Conservatives, fearing that the urban factory workers would overrun the country, pushed against the workers’ rights. The anti-immigrant, anti-Catholic movement especially hostile to the Irish controlled voted through literacy tests, long residency requirements, and long waits for new citizens to gain voting rights, wanting 21 years but compromising on two years in Massachusetts

Even after the Civil War, blacks could not vote in 15 states and territories in 1870. The 14th Amendment declared “all persons born or naturalized in the United States and subject to the jurisdiction thereof” to be citizens and prohibited states to deny citizens “equal protection of the laws.” It didn’t address voting, but the 15th Amendment did. When political alliances between blacks and poor whites threatened the power of the local elites, the conservatives created the “Jim Crow” system of strict racial segregation and the end of black civil and political rights, violently enforced by Ku Klux Klan terrorism and one-party rule by ultra-racist Democrats. Poll taxes and literary tests could disenfranchised many poor whites, and the country failed to enforce the 15th Amendment until the 1960s.

Meanwhile California had banned anyone born in China from voting, and other state constitutions barred “paupers” from voting to prevent striking workers or the unemployed during the depressions of the latter half of the 19th century. Other states determined that Native Americans were not citizens because they lived on reservation land outside the state’s jurisdiction. By the early 20th century they were allowed to vote if they severed their tribal connections and sold tribal lands to non-Indians.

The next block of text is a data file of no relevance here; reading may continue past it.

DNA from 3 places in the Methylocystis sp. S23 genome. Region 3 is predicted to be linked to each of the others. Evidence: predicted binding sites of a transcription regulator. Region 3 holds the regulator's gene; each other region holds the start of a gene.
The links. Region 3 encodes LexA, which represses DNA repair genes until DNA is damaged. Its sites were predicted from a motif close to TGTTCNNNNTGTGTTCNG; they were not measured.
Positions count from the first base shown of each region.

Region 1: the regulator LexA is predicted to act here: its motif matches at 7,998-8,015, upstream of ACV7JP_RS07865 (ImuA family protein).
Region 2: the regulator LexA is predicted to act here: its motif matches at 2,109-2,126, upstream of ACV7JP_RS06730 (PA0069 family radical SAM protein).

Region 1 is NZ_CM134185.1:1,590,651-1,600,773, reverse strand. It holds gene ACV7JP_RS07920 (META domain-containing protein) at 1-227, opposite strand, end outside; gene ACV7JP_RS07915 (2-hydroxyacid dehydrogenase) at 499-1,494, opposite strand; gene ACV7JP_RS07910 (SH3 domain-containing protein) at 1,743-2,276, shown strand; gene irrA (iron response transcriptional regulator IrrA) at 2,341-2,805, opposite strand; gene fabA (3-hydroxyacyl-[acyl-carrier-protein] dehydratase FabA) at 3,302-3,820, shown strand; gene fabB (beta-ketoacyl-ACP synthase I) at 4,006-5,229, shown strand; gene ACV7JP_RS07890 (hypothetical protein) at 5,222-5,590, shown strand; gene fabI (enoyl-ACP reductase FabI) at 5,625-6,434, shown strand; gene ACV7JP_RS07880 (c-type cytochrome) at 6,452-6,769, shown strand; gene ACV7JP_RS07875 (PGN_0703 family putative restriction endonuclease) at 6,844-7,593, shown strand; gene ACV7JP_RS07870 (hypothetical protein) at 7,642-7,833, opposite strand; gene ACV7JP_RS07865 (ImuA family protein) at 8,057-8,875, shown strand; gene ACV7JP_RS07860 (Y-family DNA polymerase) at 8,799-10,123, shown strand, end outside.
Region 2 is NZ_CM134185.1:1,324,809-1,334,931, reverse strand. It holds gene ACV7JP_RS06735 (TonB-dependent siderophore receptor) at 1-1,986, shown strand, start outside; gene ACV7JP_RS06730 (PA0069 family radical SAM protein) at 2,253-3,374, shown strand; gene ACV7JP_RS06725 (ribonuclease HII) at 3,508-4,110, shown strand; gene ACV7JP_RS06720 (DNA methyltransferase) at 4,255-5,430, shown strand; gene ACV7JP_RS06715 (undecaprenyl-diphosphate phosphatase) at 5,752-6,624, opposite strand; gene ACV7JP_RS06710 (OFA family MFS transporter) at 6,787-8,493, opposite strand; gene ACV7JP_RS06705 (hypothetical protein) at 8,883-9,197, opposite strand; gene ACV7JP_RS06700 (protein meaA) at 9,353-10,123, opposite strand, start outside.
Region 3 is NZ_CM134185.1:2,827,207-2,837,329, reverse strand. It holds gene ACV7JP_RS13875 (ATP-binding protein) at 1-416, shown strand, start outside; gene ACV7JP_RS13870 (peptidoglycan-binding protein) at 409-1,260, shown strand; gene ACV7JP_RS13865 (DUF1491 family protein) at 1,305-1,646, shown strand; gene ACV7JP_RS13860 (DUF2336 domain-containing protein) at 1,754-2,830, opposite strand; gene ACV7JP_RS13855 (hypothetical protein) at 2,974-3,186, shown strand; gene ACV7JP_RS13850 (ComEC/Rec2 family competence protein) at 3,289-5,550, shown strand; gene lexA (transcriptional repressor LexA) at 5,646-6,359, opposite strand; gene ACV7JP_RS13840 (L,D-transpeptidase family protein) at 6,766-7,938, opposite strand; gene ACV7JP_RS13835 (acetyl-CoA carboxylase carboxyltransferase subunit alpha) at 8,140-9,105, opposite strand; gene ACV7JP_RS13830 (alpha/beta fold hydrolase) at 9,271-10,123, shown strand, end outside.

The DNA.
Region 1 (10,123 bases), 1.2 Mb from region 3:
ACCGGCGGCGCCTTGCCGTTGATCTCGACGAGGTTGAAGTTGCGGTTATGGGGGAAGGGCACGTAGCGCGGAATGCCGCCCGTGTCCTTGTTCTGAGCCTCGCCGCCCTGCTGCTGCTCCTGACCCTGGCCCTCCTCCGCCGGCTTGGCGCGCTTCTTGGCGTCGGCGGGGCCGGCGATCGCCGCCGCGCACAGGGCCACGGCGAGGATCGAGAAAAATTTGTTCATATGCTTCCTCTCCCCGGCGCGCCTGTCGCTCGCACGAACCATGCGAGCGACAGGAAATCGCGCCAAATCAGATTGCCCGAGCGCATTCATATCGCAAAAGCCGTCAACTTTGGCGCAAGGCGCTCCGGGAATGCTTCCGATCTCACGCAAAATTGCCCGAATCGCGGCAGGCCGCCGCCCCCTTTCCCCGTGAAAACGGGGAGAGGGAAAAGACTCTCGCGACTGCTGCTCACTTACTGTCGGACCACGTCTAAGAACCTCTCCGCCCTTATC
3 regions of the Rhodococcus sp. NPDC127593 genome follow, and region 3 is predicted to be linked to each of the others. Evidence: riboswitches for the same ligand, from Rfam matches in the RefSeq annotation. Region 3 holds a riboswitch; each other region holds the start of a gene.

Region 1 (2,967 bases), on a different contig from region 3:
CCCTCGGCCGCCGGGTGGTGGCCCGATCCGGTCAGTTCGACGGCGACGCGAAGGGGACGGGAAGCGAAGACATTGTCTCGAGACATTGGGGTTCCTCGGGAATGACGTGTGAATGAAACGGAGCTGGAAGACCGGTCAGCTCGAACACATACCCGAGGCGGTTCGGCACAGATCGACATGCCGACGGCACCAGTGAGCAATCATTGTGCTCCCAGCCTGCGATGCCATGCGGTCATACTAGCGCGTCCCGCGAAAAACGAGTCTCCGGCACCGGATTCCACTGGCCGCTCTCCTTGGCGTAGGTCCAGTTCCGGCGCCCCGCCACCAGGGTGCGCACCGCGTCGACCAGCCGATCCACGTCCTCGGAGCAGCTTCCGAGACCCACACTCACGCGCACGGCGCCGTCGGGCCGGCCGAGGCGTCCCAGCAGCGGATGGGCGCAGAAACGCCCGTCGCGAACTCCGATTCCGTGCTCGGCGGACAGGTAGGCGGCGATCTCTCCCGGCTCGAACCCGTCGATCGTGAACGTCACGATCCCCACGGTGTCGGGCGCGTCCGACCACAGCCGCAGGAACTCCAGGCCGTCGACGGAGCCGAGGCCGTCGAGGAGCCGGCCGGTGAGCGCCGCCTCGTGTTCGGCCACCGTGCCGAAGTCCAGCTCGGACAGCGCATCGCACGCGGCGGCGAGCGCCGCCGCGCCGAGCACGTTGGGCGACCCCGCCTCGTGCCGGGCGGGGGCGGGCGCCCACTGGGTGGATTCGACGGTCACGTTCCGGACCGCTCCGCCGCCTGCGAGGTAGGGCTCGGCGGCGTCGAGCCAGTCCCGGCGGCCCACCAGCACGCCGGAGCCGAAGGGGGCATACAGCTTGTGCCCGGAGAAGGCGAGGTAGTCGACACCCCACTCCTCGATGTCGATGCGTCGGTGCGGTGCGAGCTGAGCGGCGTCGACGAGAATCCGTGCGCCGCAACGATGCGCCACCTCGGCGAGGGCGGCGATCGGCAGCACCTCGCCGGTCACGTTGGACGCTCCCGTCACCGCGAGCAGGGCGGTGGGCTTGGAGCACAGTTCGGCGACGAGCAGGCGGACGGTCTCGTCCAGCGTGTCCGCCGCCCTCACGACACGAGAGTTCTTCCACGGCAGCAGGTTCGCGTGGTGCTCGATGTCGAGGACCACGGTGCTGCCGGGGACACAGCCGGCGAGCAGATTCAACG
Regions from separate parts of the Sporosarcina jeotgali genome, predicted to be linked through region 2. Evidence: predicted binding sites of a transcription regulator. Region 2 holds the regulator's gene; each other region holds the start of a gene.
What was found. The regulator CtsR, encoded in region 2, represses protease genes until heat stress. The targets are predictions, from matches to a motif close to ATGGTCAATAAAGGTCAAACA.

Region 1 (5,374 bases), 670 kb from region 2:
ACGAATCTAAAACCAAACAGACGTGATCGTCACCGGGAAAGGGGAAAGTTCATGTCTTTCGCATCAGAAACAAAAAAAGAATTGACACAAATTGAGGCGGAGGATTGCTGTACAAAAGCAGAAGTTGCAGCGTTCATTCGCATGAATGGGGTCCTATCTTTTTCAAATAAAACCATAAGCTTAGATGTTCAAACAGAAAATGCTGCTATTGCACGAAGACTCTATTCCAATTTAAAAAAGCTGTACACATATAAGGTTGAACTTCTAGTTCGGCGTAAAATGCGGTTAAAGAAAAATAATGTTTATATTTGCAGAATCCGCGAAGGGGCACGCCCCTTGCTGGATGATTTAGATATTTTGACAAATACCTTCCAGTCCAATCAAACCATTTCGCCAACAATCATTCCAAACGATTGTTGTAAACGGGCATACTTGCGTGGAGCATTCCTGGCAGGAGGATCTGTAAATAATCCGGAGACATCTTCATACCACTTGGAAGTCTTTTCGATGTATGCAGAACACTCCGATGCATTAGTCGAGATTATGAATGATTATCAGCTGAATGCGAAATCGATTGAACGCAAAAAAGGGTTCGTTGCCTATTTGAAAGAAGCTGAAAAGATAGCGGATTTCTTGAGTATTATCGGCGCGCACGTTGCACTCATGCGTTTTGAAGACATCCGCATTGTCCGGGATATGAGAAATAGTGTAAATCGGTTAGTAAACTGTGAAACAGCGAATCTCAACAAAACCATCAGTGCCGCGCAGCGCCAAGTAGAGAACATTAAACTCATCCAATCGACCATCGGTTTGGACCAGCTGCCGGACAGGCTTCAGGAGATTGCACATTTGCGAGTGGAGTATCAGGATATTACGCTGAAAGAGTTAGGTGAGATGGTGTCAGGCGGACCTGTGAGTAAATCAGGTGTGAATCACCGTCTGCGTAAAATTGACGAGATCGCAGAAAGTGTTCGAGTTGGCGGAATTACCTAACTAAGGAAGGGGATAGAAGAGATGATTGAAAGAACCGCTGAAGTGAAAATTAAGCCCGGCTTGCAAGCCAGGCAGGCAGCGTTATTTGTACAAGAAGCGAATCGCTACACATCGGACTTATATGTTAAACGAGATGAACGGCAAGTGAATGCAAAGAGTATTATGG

Women didn’t vote in federal elections until 1920 although 17 states, over one-third of the United States, permitted voting within the states. The Voting Rights Act expanded the absolute right to vote in 1965, requiring, for example, New York to drop its literacy test to keep many Puerto Ricans from voting. The 24th Amendment permanently banned poll taxes, and the 26th Amendment lowered the voting age from 21 to 18. The National Voter Registration Act of 1993 mandated allowing voter registration by mail and in government offices such as motor vehicle bureaus.

A common ploy in this century to keep people from voting has been the purges of voter lists. Florida started this in 2000 where they disenfranchised many people with names similar to that of an ex-convict and used the excuse that it was legal because convicted felons cannot vote in that state. After an extremely close—and mis-managed—vote in Florida, the Supreme Court ruled that “the individual citizen has no constitutional right to vote for electors for the President of the United States…” State legislatures can allow voters to choose the states’ electors who vote for president in the Electoral College, said the five justices, but the legislature can also “take back the power to appoint electors.”

Conservatives have been open about not wanting minorities, seniors, students, disabled, and the poor to vote. The following quotation from Matthew Vadum in American Thinker is just one example:

“Why are left-wing activist groups so keen on registering the poor to vote? Because they know the poor can be counted on to vote themselves more benefits by electing redistributionist politicians.  Welfare recipients are particularly open to demagoguery and bribery. Registering them to vote is like handing out burglary tools to criminals.  It is profoundly antisocial and un-American to empower the nonproductive segments of the population to destroy the country — which is precisely why Barack Obama zealously supports registering welfare recipients to vote.”